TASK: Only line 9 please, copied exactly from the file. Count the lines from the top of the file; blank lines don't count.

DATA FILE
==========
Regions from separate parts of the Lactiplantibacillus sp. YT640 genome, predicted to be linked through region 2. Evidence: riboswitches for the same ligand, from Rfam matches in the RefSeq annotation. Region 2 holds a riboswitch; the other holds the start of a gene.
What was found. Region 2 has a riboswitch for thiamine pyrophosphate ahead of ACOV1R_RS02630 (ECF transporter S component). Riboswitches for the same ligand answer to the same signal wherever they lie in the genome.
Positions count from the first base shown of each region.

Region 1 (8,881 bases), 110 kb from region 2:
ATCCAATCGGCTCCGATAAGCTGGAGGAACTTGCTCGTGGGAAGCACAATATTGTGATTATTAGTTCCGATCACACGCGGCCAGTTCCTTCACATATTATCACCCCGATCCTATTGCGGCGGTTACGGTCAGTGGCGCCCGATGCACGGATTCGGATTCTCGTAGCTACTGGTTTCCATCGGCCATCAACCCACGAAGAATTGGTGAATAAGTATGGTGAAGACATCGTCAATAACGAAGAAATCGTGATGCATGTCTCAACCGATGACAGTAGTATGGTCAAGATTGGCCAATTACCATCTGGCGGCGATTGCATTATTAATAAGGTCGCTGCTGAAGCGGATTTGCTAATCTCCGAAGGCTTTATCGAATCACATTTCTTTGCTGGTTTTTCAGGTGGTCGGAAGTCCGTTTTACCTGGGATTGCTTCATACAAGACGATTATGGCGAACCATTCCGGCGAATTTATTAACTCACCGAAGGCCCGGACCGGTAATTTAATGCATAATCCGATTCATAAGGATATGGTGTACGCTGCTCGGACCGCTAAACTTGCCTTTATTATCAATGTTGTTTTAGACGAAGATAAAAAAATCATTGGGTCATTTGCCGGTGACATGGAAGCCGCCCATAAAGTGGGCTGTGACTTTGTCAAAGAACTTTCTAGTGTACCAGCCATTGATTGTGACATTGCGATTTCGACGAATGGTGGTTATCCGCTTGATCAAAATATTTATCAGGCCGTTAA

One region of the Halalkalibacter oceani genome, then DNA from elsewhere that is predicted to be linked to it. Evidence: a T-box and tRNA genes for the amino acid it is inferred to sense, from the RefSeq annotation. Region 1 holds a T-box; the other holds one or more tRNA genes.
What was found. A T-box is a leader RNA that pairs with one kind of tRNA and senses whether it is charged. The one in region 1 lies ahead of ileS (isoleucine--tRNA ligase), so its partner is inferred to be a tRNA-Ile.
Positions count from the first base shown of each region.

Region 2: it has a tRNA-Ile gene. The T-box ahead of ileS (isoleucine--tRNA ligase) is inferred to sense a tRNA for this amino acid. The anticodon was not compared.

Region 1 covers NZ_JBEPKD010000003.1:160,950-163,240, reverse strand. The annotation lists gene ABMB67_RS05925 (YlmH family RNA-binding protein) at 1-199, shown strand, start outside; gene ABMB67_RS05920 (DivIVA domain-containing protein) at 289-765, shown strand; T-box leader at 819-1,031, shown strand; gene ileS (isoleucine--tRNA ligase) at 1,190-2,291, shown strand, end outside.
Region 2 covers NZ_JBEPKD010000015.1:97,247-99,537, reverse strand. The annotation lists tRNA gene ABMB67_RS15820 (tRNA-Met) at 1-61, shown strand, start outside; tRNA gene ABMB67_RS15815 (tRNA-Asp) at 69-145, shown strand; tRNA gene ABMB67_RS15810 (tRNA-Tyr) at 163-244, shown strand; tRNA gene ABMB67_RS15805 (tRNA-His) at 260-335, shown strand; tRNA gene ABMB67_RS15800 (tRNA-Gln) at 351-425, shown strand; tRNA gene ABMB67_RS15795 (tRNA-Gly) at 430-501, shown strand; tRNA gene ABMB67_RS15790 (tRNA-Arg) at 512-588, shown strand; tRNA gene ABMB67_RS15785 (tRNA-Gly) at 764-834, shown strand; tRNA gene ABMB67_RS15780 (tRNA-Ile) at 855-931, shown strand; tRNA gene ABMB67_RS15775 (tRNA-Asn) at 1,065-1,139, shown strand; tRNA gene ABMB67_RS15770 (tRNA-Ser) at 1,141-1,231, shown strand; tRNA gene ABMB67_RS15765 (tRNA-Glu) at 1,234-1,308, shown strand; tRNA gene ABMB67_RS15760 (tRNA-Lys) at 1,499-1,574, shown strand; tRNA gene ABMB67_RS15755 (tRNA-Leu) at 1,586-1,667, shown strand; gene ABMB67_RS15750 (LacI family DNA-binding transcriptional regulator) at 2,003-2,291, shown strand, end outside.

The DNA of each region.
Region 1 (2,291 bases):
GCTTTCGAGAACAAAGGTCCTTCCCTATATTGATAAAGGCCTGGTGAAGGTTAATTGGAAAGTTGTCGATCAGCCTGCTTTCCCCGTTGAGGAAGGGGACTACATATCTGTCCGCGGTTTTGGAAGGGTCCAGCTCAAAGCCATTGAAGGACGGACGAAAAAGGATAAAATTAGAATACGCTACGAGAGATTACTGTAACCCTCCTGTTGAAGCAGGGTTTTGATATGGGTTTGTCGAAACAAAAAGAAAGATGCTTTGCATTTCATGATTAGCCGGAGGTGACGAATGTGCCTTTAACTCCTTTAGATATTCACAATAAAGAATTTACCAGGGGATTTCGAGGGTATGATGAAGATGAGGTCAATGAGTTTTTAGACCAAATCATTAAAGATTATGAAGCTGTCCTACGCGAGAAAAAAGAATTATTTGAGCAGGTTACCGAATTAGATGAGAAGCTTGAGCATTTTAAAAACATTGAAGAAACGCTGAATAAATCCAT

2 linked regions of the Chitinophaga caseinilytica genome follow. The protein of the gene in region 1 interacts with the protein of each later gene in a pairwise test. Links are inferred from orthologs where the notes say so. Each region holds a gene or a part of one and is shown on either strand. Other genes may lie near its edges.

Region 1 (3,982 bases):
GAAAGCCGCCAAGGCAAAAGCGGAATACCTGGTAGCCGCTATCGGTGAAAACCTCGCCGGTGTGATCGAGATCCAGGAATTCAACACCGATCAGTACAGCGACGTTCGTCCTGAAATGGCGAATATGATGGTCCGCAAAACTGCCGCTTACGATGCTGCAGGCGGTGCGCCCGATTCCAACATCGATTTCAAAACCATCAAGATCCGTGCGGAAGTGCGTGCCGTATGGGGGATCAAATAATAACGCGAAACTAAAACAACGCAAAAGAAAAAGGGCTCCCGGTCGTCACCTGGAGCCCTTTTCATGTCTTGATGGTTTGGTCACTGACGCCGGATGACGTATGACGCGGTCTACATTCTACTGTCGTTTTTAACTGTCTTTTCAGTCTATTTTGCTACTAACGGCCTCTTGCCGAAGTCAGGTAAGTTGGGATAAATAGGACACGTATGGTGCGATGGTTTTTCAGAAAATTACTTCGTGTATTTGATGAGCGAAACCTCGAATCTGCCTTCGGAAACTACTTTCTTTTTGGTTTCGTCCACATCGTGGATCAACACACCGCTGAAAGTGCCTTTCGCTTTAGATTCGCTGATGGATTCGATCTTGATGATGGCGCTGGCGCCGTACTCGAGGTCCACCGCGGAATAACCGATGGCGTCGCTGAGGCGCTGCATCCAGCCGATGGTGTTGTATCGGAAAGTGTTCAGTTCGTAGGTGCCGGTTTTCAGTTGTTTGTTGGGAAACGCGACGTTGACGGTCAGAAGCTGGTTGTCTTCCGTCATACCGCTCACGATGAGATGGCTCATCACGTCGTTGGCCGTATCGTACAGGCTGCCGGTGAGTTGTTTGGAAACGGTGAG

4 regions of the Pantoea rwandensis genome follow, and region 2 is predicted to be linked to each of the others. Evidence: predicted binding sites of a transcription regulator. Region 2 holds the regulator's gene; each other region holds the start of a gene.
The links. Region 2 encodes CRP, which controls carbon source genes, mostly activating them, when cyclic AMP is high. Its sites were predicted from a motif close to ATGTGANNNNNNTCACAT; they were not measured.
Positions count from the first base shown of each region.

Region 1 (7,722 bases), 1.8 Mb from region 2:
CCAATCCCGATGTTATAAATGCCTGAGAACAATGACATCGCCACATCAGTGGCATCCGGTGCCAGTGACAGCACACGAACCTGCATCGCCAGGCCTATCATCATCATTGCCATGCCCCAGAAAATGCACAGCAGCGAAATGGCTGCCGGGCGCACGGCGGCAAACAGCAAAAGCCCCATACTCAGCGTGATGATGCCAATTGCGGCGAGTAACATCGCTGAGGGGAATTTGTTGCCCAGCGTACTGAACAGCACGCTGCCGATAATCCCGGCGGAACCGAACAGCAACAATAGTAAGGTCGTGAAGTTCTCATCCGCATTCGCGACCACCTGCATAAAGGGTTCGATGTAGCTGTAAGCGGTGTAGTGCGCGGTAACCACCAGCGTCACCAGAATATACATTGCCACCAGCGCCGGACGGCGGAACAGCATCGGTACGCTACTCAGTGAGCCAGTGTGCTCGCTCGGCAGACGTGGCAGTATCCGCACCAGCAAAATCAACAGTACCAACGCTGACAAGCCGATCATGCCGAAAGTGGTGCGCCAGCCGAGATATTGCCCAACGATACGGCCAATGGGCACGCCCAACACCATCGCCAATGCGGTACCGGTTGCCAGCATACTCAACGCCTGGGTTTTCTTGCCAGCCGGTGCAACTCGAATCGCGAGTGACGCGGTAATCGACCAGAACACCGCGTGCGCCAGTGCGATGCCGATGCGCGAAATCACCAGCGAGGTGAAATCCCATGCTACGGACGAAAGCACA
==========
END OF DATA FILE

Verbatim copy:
Region 2: it has a tRNA-Ile gene. The T-box ahead of ileS (isoleucine--tRNA ligase) is inferred to sense a tRNA for this amino acid. The anticodon was not compared.